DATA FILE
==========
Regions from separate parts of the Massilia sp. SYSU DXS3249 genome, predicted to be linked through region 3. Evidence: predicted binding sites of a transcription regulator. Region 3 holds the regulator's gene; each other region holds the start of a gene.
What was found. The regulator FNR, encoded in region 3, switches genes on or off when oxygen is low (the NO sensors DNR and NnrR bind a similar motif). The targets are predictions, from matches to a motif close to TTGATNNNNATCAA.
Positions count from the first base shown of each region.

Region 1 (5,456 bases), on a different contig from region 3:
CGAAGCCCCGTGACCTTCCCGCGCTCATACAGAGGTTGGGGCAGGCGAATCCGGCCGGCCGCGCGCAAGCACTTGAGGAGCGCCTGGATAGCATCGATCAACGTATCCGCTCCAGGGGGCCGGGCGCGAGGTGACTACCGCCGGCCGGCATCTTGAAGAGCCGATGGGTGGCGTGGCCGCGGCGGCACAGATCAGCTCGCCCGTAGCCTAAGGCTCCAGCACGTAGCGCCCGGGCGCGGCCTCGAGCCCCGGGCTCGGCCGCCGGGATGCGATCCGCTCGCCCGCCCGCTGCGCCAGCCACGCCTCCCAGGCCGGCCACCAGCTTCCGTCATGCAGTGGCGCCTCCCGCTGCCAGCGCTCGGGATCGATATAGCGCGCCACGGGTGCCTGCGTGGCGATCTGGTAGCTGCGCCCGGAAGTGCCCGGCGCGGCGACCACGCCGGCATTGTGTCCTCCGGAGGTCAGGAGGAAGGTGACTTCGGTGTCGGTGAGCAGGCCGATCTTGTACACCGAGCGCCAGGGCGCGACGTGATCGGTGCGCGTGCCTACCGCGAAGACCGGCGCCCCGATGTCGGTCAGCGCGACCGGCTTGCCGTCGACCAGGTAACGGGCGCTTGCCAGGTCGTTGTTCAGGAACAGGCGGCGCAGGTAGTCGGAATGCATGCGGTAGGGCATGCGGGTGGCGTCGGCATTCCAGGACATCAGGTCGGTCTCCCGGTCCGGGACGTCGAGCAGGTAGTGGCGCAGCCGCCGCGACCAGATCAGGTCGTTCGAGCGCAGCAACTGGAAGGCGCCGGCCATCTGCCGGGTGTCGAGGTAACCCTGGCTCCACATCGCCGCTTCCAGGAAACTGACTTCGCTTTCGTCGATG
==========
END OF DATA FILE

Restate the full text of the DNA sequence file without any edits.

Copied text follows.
Regions from separate parts of the Massilia sp. SYSU DXS3249 genome, predicted to be linked through region 3. Evidence: predicted binding sites of a transcription regulator. Region 3 holds the regulator's gene; each other region holds the start of a gene.
What was found. The regulator FNR, encoded in region 3, switches genes on or off when oxygen is low (the NO sensors DNR and NnrR bind a similar motif). The targets are predictions, from matches to a motif close to TTGATNNNNATCAA.
Positions count from the first base shown of each region.

Region 1 (5,456 bases), on a different contig from region 3:
CGAAGCCCCGTGACCTTCCCGCGCTCATACAGAGGTTGGGGCAGGCGAATCCGGCCGGCCGCGCGCAAGCACTTGAGGAGCGCCTGGATAGCATCGATCAACGTATCCGCTCCAGGGGGCCGGGCGCGAGGTGACTACCGCCGGCCGGCATCTTGAAGAGCCGATGGGTGGCGTGGCCGCGGCGGCACAGATCAGCTCGCCCGTAGCCTAAGGCTCCAGCACGTAGCGCCCGGGCGCGGCCTCGAGCCCCGGGCTCGGCCGCCGGGATGCGATCCGCTCGCCCGCCCGCTGCGCCAGCCACGCCTCCCAGGCCGGCCACCAGCTTCCGTCATGCAGTGGCGCCTCCCGCTGCCAGCGCTCGGGATCGATATAGCGCGCCACGGGTGCCTGCGTGGCGATCTGGTAGCTGCGCCCGGAAGTGCCCGGCGCGGCGACCACGCCGGCATTGTGTCCTCCGGAGGTCAGGAGGAAGGTGACTTCGGTGTCGGTGAGCAGGCCGATCTTGTACACCGAGCGCCAGGGCGCGACGTGATCGGTGCGCGTGCCTACCGCGAAGACCGGCGCCCCGATGTCGGTCAGCGCGACCGGCTTGCCGTCGACCAGGTAACGGGCGCTTGCCAGGTCGTTGTTCAGGAACAGGCGGCGCAGGTAGTCGGAATGCATGCGGTAGGGCATGCGGGTGGCGTCGGCATTCCAGGACATCAGGTCGGTCTCCCGGTCCGGGACGTCGAGCAGGTAGTGGCGCAGCCGCCGCGACCAGATCAGGTCGTTCGAGCGCAGCAACTGGAAGGCGCCGGCCATCTGCCGGGTGTCGAGGTAACCCTGGCTCCACATCGCCGCTTCCAGGAAACTGACTTCGCTTTCGTCGATG